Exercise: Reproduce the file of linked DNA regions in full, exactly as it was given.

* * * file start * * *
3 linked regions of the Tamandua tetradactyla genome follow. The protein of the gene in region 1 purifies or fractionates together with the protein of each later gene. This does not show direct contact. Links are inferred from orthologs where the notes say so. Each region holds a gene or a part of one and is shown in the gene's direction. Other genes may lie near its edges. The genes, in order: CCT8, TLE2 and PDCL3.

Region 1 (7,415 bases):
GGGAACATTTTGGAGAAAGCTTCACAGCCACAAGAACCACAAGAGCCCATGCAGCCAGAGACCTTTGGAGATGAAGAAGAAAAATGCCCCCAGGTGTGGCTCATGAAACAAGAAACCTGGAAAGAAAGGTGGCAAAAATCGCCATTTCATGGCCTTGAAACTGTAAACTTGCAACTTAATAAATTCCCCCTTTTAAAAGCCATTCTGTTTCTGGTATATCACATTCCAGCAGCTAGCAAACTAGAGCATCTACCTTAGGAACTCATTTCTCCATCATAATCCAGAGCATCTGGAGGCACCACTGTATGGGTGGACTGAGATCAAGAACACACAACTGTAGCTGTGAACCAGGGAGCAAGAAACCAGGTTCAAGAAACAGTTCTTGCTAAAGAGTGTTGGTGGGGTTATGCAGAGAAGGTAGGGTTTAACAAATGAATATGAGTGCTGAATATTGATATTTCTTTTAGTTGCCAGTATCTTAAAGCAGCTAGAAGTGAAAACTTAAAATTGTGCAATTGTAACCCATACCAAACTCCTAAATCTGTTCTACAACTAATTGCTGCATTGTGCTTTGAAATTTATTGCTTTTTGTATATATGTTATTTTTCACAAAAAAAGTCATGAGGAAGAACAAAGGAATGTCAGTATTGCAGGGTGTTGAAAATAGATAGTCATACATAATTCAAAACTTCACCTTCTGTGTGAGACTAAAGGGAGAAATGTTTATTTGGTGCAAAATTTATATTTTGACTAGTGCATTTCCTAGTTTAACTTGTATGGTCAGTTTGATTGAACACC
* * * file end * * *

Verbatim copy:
3 linked regions of the Tamandua tetradactyla genome follow. The protein of the gene in region 1 purifies or fractionates together with the protein of each later gene. This does not show direct contact. Links are inferred from orthologs where the notes say so. Each region holds a gene or a part of one and is shown in the gene's direction. Other genes may lie near its edges. The genes, in order: CCT8, TLE2 and PDCL3.

Region 1 (7,415 bases):
GGGAACATTTTGGAGAAAGCTTCACAGCCACAAGAACCACAAGAGCCCATGCAGCCAGAGACCTTTGGAGATGAAGAAGAAAAATGCCCCCAGGTGTGGCTCATGAAACAAGAAACCTGGAAAGAAAGGTGGCAAAAATCGCCATTTCATGGCCTTGAAACTGTAAACTTGCAACTTAATAAATTCCCCCTTTTAAAAGCCATTCTGTTTCTGGTATATCACATTCCAGCAGCTAGCAAACTAGAGCATCTACCTTAGGAACTCATTTCTCCATCATAATCCAGAGCATCTGGAGGCACCACTGTATGGGTGGACTGAGATCAAGAACACACAACTGTAGCTGTGAACCAGGGAGCAAGAAACCAGGTTCAAGAAACAGTTCTTGCTAAAGAGTGTTGGTGGGGTTATGCAGAGAAGGTAGGGTTTAACAAATGAATATGAGTGCTGAATATTGATATTTCTTTTAGTTGCCAGTATCTTAAAGCAGCTAGAAGTGAAAACTTAAAATTGTGCAATTGTAACCCATACCAAACTCCTAAATCTGTTCTACAACTAATTGCTGCATTGTGCTTTGAAATTTATTGCTTTTTGTATATATGTTATTTTTCACAAAAAAAGTCATGAGGAAGAACAAAGGAATGTCAGTATTGCAGGGTGTTGAAAATAGATAGTCATACATAATTCAAAACTTCACCTTCTGTGTGAGACTAAAGGGAGAAATGTTTATTTGGTGCAAAATTTATATTTTGACTAGTGCATTTCCTAGTTTAACTTGTATGGTCAGTTTGATTGAACACC